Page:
De Vere, Sir Aubrey and Aubrey Thomas

De Vere, Sir Aubrey and Aubrey Thomas
   Irish father and son poets from Curragh Chase, County Limerick, related to the earls of Oxford.
   • Sir Aubrey, the father, (1788-1846)
   Born Hunt, Sir Aubrey took the name De Vere on succeeding to the title in 1818. His sonnets were highly praised by Wordsworth. His main publications: Julian the Apostate, a Dramatic Poem, 1822, republished 1858. The Duke of Mercia, an Historical Drama, the Lamentations of Ireland, and Other Poems, 1823, republished 1858. The Song of Faith, Devout Exercises and Sonnets, 1842, republished 1875. Mary Tudor, an Historical Drama, 1847, republished 1884. Some of his poems: "Reality," "The Children Band," "The Opening of the Tomb of Charlemagne," "The Right Use of Prayer," "The Rock of Cashel," "Waterloo."
   • Aubrey Thomas, the son (1814-1902)
   Aubrey was educated privately in Ireland and at Trinity College, Dublin, where he won a prize for a theological essay. He developed a particular friendship with William Wordsworth and visited him at Rydal Mount, Ambleside, Cumbria. When he returned to Ireland at the beginning of 1846 after a few years, the country was in the grip of the "potato famine." He threw himself energetically into the work of the relief committees. In 1851 he was received into the Roman Catholic Church in the archbishop's chapel at Avignon, and in 1854 he was appointed as professor of political and social science in the new Dublin Catholic University. He was buried in the churchyard at Askeaton, County Limerick. Some of his publications: The Waldenses and Other Poems, 1842. The Search after Proserpine and Other Poems, 1843. English Misrule and Irish Misdeeds, 1848. May Carols Hymns to the Virgin and Saints, 1881, 3rd edition, 1857. Constitutional and Unconstitutional Political Action, 1882. Inisfail, a Lyrical Chronicle of Ireland, 1862 (six centuries of Irish recorded history). The Infant Bridal and Other Poems, 1864. The Legends of St. Patrick, 1872. Alexander the Great 1874, (verse drama). St. Thomas of Canterbury, 1876 (verse drama). Recollections, 1897. Some of his other poems: "A Year of Sorrow," "Autumnal Ode," "Coleridge," "Feast of the Most Holy Trinity," "Florence MacCarthy's Farewell to His English Lover," "The Foray of Queen Meave," "The Song: Little Black Rose," "The Wedding of the Clans."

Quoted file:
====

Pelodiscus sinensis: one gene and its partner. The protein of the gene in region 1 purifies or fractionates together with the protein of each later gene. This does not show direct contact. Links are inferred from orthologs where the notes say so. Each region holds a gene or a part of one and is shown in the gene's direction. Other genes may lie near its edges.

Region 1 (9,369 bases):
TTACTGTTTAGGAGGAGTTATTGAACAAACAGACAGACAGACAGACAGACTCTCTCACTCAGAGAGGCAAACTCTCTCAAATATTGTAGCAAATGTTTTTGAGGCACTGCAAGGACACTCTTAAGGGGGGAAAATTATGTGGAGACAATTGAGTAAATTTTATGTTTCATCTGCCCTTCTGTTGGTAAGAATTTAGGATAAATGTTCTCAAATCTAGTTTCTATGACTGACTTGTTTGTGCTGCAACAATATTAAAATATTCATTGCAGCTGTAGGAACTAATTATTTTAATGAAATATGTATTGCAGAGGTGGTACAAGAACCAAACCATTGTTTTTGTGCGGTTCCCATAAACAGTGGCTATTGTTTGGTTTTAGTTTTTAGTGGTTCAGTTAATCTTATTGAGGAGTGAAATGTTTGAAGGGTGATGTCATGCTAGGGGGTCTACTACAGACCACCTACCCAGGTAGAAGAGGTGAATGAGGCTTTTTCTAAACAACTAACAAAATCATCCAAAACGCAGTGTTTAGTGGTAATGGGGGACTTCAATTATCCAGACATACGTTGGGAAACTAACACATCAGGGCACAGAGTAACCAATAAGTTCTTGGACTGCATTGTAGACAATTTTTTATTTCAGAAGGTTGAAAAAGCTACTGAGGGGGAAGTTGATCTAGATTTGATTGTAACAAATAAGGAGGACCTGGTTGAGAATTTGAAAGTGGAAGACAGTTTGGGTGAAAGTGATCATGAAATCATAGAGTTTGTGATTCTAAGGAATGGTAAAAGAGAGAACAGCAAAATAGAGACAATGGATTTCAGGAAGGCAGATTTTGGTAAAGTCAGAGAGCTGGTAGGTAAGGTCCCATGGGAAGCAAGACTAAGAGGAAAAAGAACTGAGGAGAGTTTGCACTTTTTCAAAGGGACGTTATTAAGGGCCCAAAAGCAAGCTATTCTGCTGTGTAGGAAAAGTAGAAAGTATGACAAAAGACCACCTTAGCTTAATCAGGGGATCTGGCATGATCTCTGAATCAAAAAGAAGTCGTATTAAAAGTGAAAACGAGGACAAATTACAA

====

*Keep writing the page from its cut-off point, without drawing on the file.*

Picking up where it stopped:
Sources: A Sacrifice of Praise: An Anthology of Christian Poetry in English from Caedmon to the Mid-Twentieth Century. James H. Trott, ed. Cumberland House Publishing, 1999. An Anthology of Irish Literature. David H. Greene, ed. H. Modern Library, 1954. Dictionary of National Biography. Electronic Edition 1.1. Oxford University Press, 1997. English Poetry: Author Search. Chadwyck-Healey Ltd., 1995 ( The Columbia Granger's Index to Poetry. 11th ed. The Columbia Granger's World of Poetry, Columbia University Press, 2005 ( The Golden Book of Catholic Poetry. Alfred Noyes, ed. J.B. Lippincott, 1946. The National Portrait Gallery ( The New Oxford Book of English Verse, 1250-1950. Helen Gardner, ed. Oxford University Press, 1972. The Oxford Book of Nineteenth-Century English Verse. John Hayward, ed. Oxford University Press, 1964; reprinted, with corrections, 1965. The Oxford Companion to English Literature. 6th edition. Margaret Drabble, ed. Oxford University Press, 2000.

British and Irish poets. A biographical dictionary. . 2015.

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